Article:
Forgive, Forget, and Improve Your Blood Pressure!
To err is human, to forgive is divine- or so they say. Well, new research shows that not only is forgiving divine, it could be good for your health as well. Forgiving and forgetting is a mantra that could be good for both relationships and health. The new blood pressure study published in the Journal of Biobehavioral Medicine shows a link in blood pressure and anger.
Those wondering if anger causes high blood pressure have a new reason to forgive, especially if you’re trying to figure out how to lower blood pressure.
Could Holding a Grudge Cause High Blood Pressure?
The research providing this new blood pressure information was conducted at the University of California, San Diego and led by Dr. Britta Larsen. To measure the link between blood pressure and anger, they took 200 volunteers and asked them to think about a time where they were offended by a friend. Half of the volunteers were instructed to think about how much the occasion offended them, and the other half were asked to look at what happened in a more forgiving light.
After this, the volunteers were distracted for five minutes, and then asked to think about the event again; except they could in any way they wanted. All the while, participants were hooked up to monitors that measured blood pressure levels and heart rate.
Anger and Blood Pressure Study Results
After the first session of ruminating, they found that the angrier group saw more of an increase in blood pressure than group who were asked to forgive. They saw the same effect even after giving participants five minutes to cool down. They saw no difference in heart rate.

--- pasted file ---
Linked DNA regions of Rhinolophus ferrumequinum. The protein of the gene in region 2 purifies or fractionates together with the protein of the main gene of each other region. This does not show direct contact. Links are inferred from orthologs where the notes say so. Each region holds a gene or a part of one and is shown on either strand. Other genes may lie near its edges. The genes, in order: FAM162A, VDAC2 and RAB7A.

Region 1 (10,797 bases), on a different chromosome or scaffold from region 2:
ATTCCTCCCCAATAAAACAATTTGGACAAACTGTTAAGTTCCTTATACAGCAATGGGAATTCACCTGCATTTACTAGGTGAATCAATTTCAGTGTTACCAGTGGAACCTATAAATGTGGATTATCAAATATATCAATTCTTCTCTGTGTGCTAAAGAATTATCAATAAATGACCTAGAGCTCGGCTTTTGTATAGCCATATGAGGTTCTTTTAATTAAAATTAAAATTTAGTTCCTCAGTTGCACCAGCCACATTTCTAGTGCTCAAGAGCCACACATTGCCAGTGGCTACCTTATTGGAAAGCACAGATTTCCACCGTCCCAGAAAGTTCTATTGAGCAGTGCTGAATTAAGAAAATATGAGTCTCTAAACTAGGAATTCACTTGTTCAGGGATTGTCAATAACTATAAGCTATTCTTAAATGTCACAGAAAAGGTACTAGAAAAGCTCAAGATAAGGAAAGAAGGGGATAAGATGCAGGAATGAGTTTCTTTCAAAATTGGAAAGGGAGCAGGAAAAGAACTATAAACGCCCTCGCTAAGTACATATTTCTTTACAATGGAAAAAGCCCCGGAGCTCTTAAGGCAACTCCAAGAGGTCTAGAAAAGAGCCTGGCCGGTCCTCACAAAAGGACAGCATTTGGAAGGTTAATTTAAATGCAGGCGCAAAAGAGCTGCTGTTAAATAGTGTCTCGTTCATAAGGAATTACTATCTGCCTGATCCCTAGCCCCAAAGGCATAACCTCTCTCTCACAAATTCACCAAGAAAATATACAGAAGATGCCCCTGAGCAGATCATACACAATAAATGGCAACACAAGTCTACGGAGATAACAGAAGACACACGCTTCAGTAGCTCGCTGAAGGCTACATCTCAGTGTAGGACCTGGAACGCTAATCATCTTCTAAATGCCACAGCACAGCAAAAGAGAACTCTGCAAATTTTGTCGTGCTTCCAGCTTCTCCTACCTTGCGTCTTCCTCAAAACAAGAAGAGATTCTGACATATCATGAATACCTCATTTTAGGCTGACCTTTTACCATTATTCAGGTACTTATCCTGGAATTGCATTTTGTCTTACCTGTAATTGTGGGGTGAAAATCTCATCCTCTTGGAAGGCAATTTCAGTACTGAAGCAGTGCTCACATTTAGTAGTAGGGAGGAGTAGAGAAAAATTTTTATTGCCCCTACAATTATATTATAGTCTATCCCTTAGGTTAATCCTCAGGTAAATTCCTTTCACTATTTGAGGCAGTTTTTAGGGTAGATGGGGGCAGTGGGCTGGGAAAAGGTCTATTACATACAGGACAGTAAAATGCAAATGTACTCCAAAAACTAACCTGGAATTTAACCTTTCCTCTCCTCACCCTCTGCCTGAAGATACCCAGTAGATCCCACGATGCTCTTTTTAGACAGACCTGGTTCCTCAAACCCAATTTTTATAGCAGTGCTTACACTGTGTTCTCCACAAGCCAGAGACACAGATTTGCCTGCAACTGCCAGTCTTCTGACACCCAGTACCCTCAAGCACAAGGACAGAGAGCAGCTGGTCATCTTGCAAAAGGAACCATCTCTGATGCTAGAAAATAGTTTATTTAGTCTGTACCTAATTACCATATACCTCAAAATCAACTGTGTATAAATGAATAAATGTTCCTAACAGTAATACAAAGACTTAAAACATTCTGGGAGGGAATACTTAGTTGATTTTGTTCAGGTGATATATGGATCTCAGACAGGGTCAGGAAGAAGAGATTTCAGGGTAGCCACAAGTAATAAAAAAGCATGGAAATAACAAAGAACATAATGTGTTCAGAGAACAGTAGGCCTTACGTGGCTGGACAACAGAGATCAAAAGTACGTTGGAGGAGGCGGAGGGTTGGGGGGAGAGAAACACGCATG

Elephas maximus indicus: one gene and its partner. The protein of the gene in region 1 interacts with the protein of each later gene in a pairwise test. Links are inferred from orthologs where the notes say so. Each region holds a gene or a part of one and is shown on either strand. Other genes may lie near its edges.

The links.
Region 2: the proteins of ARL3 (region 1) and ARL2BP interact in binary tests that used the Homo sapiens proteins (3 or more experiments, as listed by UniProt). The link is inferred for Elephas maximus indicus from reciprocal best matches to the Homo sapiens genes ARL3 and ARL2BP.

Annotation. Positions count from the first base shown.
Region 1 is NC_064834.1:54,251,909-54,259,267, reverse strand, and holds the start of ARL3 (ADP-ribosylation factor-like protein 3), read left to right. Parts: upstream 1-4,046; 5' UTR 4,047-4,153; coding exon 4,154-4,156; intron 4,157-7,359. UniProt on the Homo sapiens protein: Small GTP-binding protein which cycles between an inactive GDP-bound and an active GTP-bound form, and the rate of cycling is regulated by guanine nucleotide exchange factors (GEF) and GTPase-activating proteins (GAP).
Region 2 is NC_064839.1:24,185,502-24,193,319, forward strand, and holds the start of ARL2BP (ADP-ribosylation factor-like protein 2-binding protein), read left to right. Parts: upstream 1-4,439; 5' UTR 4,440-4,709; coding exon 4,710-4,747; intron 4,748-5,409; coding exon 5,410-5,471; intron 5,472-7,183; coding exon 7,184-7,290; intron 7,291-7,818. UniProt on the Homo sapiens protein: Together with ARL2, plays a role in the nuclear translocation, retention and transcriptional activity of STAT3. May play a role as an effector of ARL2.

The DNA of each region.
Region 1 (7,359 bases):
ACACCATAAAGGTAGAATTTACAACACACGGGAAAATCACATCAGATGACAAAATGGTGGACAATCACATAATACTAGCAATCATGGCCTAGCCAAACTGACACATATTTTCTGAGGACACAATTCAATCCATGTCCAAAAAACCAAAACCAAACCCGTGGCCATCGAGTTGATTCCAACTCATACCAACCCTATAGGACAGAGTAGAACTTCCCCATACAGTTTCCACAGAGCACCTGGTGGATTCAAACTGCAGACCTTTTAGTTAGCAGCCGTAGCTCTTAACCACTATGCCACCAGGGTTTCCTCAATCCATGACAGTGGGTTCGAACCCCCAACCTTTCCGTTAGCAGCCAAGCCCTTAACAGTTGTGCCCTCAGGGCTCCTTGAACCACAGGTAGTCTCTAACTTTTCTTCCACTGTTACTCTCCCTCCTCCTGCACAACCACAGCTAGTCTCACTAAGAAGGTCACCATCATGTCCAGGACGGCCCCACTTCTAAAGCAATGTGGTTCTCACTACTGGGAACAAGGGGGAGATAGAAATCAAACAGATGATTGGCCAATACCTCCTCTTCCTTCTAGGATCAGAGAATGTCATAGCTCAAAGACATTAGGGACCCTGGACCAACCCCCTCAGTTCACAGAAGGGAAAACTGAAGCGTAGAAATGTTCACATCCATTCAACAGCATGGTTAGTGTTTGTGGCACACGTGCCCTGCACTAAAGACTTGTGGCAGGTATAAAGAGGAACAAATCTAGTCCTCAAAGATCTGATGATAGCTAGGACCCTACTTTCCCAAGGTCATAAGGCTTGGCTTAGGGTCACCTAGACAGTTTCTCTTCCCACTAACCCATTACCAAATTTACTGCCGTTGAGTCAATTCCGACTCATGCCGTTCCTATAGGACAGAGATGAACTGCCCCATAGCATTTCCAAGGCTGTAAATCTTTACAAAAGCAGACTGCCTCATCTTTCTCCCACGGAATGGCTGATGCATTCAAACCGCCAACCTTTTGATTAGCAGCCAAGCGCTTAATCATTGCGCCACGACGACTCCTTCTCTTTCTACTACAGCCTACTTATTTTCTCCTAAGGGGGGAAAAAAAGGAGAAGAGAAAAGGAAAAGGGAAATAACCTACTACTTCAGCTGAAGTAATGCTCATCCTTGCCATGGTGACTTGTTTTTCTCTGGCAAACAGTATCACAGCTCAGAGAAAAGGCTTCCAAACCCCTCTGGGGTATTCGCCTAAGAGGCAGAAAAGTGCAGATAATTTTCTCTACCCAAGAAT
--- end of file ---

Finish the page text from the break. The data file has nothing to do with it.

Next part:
Though the study was small, it could mean the holding onto anger is one of the causes of high blood pressure. The team concluded that in stressful events, forgiving could “lower reactivity.” That’s not all. They even said that letting go of anger could offer sustained protection from physical impact.
Forgiveness in Relationships and Your Health
It may seem hard to forgive once wronged by a friend, family member or even lover, but a grudge, even one that is under the surface, could unravel a relationship with someone you care about. However, many tend to be stubborn and or pent their anger up, so the best way to go is probably to be open about your feelings and talk it out with whoever offended you.
A healthy blood pressure is important as well. High blood pressure, or hypertension, increases heart attack and stroke risk. Many adults are affected by it, though a high percentage of those don’t even know it.
If anger gets too out of control, it may be wise to look into counseling for both personal and health reasons. If you can help it, though, just follow the common mantra- forgive and forget. Your friends and body will thank you!